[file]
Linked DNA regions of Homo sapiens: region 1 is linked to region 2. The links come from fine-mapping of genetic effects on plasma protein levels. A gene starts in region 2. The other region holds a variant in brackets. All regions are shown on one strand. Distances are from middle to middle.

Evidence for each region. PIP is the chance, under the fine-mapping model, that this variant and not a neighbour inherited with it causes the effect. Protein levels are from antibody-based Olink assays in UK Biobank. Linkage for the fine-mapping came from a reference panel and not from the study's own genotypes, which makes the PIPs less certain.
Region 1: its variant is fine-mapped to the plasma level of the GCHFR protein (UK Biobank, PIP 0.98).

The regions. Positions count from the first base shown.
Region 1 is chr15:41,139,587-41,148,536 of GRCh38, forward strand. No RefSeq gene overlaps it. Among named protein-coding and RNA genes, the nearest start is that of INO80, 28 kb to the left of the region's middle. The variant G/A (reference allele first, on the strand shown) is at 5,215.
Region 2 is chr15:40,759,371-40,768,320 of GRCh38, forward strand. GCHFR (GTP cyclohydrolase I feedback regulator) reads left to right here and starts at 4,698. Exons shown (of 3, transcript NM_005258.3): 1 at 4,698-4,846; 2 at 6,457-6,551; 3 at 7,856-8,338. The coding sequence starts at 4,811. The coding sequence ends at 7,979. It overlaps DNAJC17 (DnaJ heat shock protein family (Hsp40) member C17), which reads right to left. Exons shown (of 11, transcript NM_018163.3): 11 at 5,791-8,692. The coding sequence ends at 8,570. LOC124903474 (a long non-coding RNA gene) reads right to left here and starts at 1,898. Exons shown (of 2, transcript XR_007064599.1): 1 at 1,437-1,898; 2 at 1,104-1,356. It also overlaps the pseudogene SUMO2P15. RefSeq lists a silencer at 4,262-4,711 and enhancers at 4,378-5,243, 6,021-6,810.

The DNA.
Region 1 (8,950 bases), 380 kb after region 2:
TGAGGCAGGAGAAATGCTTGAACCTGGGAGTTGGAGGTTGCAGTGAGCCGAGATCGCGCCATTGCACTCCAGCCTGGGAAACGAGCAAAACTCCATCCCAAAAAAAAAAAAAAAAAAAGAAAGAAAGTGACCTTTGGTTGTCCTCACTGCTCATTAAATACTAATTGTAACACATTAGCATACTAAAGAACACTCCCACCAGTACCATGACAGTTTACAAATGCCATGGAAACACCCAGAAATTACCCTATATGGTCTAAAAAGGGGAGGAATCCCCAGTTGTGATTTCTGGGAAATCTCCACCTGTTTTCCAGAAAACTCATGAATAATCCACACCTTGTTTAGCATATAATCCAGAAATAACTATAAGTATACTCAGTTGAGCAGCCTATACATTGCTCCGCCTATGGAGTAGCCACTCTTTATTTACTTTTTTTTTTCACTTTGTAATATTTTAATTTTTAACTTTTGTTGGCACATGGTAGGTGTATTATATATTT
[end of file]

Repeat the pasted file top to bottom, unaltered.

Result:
Linked DNA regions of Homo sapiens: region 1 is linked to region 2. The links come from fine-mapping of genetic effects on plasma protein levels. A gene starts in region 2. The other region holds a variant in brackets. All regions are shown on one strand. Distances are from middle to middle.

Evidence for each region. PIP is the chance, under the fine-mapping model, that this variant and not a neighbour inherited with it causes the effect. Protein levels are from antibody-based Olink assays in UK Biobank. Linkage for the fine-mapping came from a reference panel and not from the study's own genotypes, which makes the PIPs less certain.
Region 1: its variant is fine-mapped to the plasma level of the GCHFR protein (UK Biobank, PIP 0.98).

The regions. Positions count from the first base shown.
Region 1 is chr15:41,139,587-41,148,536 of GRCh38, forward strand. No RefSeq gene overlaps it. Among named protein-coding and RNA genes, the nearest start is that of INO80, 28 kb to the left of the region's middle. The variant G/A (reference allele first, on the strand shown) is at 5,215.
Region 2 is chr15:40,759,371-40,768,320 of GRCh38, forward strand. GCHFR (GTP cyclohydrolase I feedback regulator) reads left to right here and starts at 4,698. Exons shown (of 3, transcript NM_005258.3): 1 at 4,698-4,846; 2 at 6,457-6,551; 3 at 7,856-8,338. The coding sequence starts at 4,811. The coding sequence ends at 7,979. It overlaps DNAJC17 (DnaJ heat shock protein family (Hsp40) member C17), which reads right to left. Exons shown (of 11, transcript NM_018163.3): 11 at 5,791-8,692. The coding sequence ends at 8,570. LOC124903474 (a long non-coding RNA gene) reads right to left here and starts at 1,898. Exons shown (of 2, transcript XR_007064599.1): 1 at 1,437-1,898; 2 at 1,104-1,356. It also overlaps the pseudogene SUMO2P15. RefSeq lists a silencer at 4,262-4,711 and enhancers at 4,378-5,243, 6,021-6,810.

The DNA.
Region 1 (8,950 bases), 380 kb after region 2:
TGAGGCAGGAGAAATGCTTGAACCTGGGAGTTGGAGGTTGCAGTGAGCCGAGATCGCGCCATTGCACTCCAGCCTGGGAAACGAGCAAAACTCCATCCCAAAAAAAAAAAAAAAAAAAGAAAGAAAGTGACCTTTGGTTGTCCTCACTGCTCATTAAATACTAATTGTAACACATTAGCATACTAAAGAACACTCCCACCAGTACCATGACAGTTTACAAATGCCATGGAAACACCCAGAAATTACCCTATATGGTCTAAAAAGGGGAGGAATCCCCAGTTGTGATTTCTGGGAAATCTCCACCTGTTTTCCAGAAAACTCATGAATAATCCACACCTTGTTTAGCATATAATCCAGAAATAACTATAAGTATACTCAGTTGAGCAGCCTATACATTGCTCCGCCTATGGAGTAGCCACTCTTTATTTACTTTTTTTTTTCACTTTGTAATATTTTAATTTTTAACTTTTGTTGGCACATGGTAGGTGTATTATATATTT